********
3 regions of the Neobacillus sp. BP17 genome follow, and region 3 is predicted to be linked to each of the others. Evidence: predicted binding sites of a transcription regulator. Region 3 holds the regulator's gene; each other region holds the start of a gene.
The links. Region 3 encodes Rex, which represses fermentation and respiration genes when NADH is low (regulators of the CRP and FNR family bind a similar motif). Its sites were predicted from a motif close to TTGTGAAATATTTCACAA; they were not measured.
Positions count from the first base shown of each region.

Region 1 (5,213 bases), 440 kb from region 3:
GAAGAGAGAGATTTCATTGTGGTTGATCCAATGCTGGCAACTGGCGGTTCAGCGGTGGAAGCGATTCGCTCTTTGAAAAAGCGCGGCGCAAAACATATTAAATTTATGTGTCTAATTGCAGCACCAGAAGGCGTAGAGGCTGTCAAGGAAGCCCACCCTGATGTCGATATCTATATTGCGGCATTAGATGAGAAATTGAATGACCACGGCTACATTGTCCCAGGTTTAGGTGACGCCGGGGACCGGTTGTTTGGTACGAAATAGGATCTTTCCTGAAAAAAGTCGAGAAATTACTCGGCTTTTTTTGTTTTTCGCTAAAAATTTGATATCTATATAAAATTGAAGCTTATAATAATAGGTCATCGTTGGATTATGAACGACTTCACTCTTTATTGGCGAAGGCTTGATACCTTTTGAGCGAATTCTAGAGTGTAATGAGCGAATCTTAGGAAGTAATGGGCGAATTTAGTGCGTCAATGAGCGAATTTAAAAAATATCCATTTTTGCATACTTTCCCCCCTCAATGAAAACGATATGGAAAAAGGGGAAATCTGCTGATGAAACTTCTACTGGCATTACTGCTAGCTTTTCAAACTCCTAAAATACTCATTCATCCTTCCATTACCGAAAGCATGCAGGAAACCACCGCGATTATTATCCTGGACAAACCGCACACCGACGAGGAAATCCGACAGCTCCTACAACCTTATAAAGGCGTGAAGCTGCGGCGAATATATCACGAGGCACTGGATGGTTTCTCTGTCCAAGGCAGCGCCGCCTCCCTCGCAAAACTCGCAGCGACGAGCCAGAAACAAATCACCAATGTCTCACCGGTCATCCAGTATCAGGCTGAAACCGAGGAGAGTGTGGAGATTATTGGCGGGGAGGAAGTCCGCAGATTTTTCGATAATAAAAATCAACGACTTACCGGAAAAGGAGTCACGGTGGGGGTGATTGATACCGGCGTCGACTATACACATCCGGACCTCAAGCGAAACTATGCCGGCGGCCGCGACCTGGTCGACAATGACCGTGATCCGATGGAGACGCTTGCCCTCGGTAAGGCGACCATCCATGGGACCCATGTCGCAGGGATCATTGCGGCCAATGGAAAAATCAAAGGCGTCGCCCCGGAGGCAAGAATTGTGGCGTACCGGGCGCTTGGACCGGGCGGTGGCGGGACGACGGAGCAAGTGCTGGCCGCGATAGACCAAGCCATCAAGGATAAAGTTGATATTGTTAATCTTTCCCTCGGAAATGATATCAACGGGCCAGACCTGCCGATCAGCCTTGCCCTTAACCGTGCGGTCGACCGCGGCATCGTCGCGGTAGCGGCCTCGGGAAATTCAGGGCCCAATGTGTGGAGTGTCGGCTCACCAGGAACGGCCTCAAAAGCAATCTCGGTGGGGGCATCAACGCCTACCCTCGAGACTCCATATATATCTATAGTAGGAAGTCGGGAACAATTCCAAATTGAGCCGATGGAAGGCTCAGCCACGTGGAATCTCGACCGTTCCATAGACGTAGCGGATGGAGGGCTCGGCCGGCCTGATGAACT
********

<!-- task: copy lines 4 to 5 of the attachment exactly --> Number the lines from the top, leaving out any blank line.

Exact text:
Region 1 (5,213 bases), 440 kb from region 3:
GAAGAGAGAGATTTCATTGTGGTTGATCCAATGCTGGCAACTGGCGGTTCAGCGGTGGAAGCGATTCGCTCTTTGAAAAAGCGCGGCGCAAAACATATTAAATTTATGTGTCTAATTGCAGCACCAGAAGGCGTAGAGGCTGTCAAGGAAGCCCACCCTGATGTCGATATCTATATTGCGGCATTAGATGAGAAATTGAATGACCACGGCTACATTGTCCCAGGTTTAGGTGACGCCGGGGACCGGTTGTTTGGTACGAAATAGGATCTTTCCTGAAAAAAGTCGAGAAATTACTCGGCTTTTTTTGTTTTTCGCTAAAAATTTGATATCTATATAAAATTGAAGCTTATAATAATAGGTCATCGTTGGATTATGAACGACTTCACTCTTTATTGGCGAAGGCTTGATACCTTTTGAGCGAATTCTAGAGTGTAATGAGCGAATCTTAGGAAGTAATGGGCGAATTTAGTGCGTCAATGAGCGAATTTAAAAAATATCCATTTTTGCATACTTTCCCCCCTCAATGAAAACGATATGGAAAAAGGGGAAATCTGCTGATGAAACTTCTACTGGCATTACTGCTAGCTTTTCAAACTCCTAAAATACTCATTCATCCTTCCATTACCGAAAGCATGCAGGAAACCACCGCGATTATTATCCTGGACAAACCGCACACCGACGAGGAAATCCGACAGCTCCTACAACCTTATAAAGGCGTGAAGCTGCGGCGAATATATCACGAGGCACTGGATGGTTTCTCTGTCCAAGGCAGCGCCGCCTCCCTCGCAAAACTCGCAGCGACGAGCCAGAAACAAATCACCAATGTCTCACCGGTCATCCAGTATCAGGCTGAAACCGAGGAGAGTGTGGAGATTATTGGCGGGGAGGAAGTCCGCAGATTTTTCGATAATAAAAATCAACGACTTACCGGAAAAGGAGTCACGGTGGGGGTGATTGATACCGGCGTCGACTATACACATCCGGACCTCAAGCGAAACTATGCCGGCGGCCGCGACCTGGTCGACAATGACCGTGATCCGATGGAGACGCTTGCCCTCGGTAAGGCGACCATCCATGGGACCCATGTCGCAGGGATCATTGCGGCCAATGGAAAAATCAAAGGCGTCGCCCCGGAGGCAAGAATTGTGGCGTACCGGGCGCTTGGACCGGGCGGTGGCGGGACGACGGAGCAAGTGCTGGCCGCGATAGACCAAGCCATCAAGGATAAAGTTGATATTGTTAATCTTTCCCTCGGAAATGATATCAACGGGCCAGACCTGCCGATCAGCCTTGCCCTTAACCGTGCGGTCGACCGCGGCATCGTCGCGGTAGCGGCCTCGGGAAATTCAGGGCCCAATGTGTGGAGTGTCGGCTCACCAGGAACGGCCTCAAAAGCAATCTCGGTGGGGGCATCAACGCCTACCCTCGAGACTCCATATATATCTATAGTAGGAAGTCGGGAACAATTCCAAATTGAGCCGATGGAAGGCTCAGCCACGTGGAATCTCGACCGTTCCATAGACGTAGCGGATGGAGGGCTCGGCCGGCCTGATGAACT